We are positively revising our full year 2009 combined ratio guidance to approximately 101% on both a GAAP and statutory basis. This change reflects the improved profitability we've seen year-to-date, and includes a fourth quarter assumption of one point of catastrophe losses. It does not assume any reserve development, favorable or unfavorable.

Now, I'll turn the call to the operator for your questions.

Question-and-Answer Session

Operator

(Operator instructions) We'll pause for just a moment to compile the Q&A roster. And your first question is on the line of Amit Kumar of Fox-Pitt Kelton.

Amit Kumar – Fox-Pitt Kelton

Thanks. That's Amit Kumar from Fox-Pitt.

Greg Murphy

Hi, Amit.

Amit Kumar – Fox-Pitt Kelton

Hey. I was just going back to your comments regarding the change in industry behavior in 2010. Would you hazard a guess as to -- do you -- are you bill (inaudible) there? You see this in the first half. Or are you talking more so about maybe Q3 or Q4 of 2010?

Greg Murphy

I've got to tell you, for us to be able to achieve -- I got to tell you, we've got a pretty clear plan laid out for 2010. And our ability to stand behind that plan is now based on our very granular pricing capabilities. Obviously, if the market moves, it needs to move in the first quarter of 2010 to exceed that plan. And we believe that because of investment returns, because of loss cost trends, because of five years of ongoing premium reductions, that that price trend needs to move and it needs to start in the first part of 2010.

Amit Kumar – Fox-Pitt Kelton

Okay. That's a good plan. I think, as I look at your rate changes, and I know you guys talked about CLIPs the day before yesterday, CIAB numbers came out, which I think talked about a 6% rate decrease in Q3. And if you look at the comments from some of the brokers, essentially it's a buyer's market. Can you just help me reconcile this delta where you are able to generate these price increases while some of the peers and the brokers are still talking about it being very easy simply based on the current economy?

Greg Murphy

Yes. I think there -- let's take that in its pieces, and I'll let John comment on this as well. But let's first understand that the market scout on CIAB are not really that scientific or actuarially sound methods. But they are an indication directionally of what you can see in the marketplace.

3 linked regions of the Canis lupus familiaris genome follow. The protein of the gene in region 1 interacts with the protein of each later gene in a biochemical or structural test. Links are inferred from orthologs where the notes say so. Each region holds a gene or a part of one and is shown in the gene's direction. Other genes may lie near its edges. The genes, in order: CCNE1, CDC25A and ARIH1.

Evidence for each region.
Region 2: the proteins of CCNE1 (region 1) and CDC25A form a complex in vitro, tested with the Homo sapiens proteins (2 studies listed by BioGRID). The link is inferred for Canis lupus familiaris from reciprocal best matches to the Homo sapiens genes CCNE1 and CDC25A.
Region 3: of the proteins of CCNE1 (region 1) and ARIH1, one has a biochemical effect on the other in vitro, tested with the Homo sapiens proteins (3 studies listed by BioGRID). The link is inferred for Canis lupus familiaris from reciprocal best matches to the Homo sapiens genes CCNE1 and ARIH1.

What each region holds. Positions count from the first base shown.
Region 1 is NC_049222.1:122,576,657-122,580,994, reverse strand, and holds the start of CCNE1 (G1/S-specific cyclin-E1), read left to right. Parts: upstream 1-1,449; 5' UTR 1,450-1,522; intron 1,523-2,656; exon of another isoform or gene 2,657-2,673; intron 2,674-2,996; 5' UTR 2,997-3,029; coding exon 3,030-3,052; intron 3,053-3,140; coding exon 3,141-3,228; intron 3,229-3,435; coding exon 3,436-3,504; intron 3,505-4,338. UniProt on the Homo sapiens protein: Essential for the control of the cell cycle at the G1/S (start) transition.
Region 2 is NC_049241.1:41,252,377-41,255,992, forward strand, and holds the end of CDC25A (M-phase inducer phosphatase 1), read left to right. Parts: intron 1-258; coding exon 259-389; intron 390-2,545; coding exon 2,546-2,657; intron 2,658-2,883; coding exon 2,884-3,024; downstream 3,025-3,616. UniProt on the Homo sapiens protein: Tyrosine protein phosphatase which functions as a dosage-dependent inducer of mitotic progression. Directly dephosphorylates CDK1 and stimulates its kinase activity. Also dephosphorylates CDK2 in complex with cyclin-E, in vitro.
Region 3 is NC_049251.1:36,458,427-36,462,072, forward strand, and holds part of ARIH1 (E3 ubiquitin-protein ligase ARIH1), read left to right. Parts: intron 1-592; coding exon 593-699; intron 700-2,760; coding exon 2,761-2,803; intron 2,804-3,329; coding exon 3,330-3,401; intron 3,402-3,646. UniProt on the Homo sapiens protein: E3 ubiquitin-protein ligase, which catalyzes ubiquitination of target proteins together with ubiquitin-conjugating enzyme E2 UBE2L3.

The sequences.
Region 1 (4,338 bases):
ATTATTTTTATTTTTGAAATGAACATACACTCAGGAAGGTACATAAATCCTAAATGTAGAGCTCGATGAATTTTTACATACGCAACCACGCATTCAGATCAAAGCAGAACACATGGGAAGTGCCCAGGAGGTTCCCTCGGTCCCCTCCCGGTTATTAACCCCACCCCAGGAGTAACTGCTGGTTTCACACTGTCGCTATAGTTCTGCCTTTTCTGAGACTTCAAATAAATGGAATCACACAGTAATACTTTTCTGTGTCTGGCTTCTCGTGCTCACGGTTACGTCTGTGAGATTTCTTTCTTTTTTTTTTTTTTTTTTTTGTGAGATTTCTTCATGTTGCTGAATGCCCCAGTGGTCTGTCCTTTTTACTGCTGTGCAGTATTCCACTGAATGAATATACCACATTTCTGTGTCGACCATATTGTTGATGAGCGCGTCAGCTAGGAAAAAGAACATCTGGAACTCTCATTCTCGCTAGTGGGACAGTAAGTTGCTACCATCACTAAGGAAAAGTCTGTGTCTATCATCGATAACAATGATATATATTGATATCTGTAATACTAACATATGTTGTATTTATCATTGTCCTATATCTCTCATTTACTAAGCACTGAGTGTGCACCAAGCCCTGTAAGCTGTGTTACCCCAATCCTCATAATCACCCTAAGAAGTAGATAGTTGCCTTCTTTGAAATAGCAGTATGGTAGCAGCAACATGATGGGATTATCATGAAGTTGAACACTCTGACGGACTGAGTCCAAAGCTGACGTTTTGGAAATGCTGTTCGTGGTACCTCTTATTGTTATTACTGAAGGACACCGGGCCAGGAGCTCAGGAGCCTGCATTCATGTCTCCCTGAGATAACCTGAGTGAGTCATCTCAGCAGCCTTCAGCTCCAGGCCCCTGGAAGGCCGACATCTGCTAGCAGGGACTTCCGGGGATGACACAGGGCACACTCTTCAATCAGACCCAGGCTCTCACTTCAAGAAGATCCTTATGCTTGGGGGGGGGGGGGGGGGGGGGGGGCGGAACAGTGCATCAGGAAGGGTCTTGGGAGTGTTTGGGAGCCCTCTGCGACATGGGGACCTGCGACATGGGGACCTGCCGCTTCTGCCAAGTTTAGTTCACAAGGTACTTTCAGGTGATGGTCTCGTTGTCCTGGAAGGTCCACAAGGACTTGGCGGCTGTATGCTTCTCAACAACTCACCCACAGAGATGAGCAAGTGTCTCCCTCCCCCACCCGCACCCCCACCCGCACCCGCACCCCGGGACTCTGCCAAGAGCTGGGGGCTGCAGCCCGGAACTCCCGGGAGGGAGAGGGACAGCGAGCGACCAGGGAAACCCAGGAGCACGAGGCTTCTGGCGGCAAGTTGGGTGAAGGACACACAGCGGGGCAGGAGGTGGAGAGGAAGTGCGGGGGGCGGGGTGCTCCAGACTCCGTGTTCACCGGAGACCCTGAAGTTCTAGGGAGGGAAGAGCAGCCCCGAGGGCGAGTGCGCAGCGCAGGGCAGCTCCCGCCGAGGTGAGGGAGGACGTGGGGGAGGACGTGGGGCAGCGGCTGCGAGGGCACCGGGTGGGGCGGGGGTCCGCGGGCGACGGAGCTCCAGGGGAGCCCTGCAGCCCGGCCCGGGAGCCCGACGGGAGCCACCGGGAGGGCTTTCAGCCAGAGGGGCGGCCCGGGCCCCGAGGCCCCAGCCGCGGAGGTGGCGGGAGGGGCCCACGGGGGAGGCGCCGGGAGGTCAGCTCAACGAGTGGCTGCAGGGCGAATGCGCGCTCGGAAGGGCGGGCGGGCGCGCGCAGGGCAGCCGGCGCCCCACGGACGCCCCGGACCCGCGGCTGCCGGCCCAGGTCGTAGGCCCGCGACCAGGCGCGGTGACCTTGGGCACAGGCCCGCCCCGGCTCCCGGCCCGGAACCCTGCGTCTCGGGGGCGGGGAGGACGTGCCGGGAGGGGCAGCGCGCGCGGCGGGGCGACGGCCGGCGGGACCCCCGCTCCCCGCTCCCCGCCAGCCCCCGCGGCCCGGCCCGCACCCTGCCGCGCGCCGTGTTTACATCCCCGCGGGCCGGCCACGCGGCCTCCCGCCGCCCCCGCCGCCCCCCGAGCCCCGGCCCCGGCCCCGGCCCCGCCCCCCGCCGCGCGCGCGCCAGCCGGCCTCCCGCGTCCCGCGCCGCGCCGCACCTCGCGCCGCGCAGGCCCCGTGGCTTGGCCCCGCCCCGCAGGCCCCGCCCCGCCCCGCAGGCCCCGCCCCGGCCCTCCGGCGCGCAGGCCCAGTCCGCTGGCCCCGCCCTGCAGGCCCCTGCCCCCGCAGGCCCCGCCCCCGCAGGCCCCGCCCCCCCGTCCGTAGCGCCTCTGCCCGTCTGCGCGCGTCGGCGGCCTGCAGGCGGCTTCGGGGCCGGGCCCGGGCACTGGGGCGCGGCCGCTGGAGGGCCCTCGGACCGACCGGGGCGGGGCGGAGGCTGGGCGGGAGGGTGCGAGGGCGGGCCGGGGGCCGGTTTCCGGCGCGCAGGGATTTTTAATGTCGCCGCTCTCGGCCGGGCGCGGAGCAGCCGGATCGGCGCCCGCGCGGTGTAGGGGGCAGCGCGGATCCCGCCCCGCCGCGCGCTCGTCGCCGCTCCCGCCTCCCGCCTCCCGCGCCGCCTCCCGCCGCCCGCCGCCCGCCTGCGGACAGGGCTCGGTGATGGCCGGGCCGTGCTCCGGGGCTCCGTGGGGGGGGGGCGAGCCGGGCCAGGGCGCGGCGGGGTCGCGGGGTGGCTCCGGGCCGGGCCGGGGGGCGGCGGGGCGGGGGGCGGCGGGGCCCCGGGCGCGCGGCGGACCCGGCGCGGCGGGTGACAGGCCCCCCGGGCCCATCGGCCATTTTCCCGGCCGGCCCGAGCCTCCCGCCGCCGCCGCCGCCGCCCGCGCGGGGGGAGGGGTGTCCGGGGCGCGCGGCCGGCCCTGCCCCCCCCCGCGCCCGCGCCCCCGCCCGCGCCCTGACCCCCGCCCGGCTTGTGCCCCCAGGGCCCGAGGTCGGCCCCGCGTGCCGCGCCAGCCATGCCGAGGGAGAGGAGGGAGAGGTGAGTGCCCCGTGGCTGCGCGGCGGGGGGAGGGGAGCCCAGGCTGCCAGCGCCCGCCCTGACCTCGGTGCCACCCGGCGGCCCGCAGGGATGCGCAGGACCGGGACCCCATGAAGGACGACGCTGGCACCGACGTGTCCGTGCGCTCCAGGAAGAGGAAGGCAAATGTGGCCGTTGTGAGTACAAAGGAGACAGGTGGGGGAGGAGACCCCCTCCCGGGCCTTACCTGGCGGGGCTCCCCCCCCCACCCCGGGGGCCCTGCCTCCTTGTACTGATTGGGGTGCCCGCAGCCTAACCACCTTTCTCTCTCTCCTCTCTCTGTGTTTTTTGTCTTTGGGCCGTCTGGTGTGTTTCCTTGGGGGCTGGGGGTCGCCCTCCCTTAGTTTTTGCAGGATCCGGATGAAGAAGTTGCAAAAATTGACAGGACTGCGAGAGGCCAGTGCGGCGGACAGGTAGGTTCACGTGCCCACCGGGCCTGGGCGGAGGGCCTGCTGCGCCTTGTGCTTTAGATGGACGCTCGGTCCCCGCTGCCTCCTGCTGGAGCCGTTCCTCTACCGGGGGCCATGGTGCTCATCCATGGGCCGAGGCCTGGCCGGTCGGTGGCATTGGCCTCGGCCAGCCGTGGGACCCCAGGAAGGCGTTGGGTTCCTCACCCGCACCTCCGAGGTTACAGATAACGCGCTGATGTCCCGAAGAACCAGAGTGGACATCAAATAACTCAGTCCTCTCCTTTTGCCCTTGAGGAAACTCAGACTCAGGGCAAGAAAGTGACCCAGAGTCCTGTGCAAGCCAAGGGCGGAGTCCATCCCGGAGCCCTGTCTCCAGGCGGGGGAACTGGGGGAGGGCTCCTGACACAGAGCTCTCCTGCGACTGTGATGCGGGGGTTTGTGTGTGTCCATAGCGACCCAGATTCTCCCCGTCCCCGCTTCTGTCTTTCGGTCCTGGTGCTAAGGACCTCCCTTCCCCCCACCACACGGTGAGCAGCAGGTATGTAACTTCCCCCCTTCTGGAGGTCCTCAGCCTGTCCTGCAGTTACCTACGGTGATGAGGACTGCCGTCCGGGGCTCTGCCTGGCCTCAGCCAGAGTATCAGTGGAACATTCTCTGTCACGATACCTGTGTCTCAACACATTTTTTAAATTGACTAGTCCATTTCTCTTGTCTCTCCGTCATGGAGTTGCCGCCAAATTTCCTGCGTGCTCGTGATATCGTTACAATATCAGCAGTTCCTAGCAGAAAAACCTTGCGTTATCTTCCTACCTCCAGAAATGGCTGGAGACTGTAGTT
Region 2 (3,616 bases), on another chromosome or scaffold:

I think these are generally in the larger accounts sector where you could be seeing more reckless pricing. So that could be one reason. You got to understand that if you're talking to a large broker about segmentation and pricing changes, and then you come and look at our book for instance, our average account is more in the 10,000 range.

And the other element of that I think is when you start to look at our book, there is about maybe 30% that we're really focusing on price increases. So there's 70% of the book that really hasn't gotten much of any price increases as a result of our very, very granular targeted rate increases. So I think part of it is you've got to look at it more in the account-by-account basis. You also have to segment the sizes of the accounts. And that's why we believe that we track more closely to advising or CLIPs than when you look at the CLIPs surveys, they have moved positive and it does corroborate our position about what we're doing in the marketplace. John, what--?

John Marchioni

Yes. The only other thing I would add is we certainly saw the markets start to get more disciplined in the second quarter and then things turned back to aggressive from a new business perspective in the third quarter. And just to reiterate what Greg had said, when you look at how we're achieving our rate changes the business that we're pushing out to the market based on applying rate increases tends to be the lower quality business. And I think that's what a lot of the competition is really starting to see out there and starting to pursue with rate levels that, quite honestly, are inadequate.

So you combine that with the fact that many companies -- and we reported to you in our prepared comments the new business pure price number, many companies don't aggressively measure new business pure price. And I think as they start to realize the pricing levels are putting this business on the books, that's going to pour some discipline as well as they start to earn that through their renewal inventory.

Greg Murphy

And part of the comment that I just -- the consumer. And I think that is -- will be a critical part in maybe maintaining a softer market for a longer duration of time. Consumers are very -- price increases, the business is very difficult today. So in some cases they could sit there and say -- they could tell their agent to move them at any cost to another carrier just to get a cheaper price.

So those are -- those are legitimate head winds out there and I hope you get the message from us with the 2.6% price increases through October 23rd, we're very close to covering our loss trend at that point. And we feel good about that. But we're also -- understand that we are out there ahead of the market.

I read most other commentary. No one else is really getting price increases, particularly in the regional space. So we understand that we are a little bit -- we are ahead of the market. But until the market gets those kind of price increases, their combined ratio is going to be under pressure for another 6, or 9, or 12 months more than our will be under pressure. And I just think that's a part of the reality of loss trends and price changes as we move forward.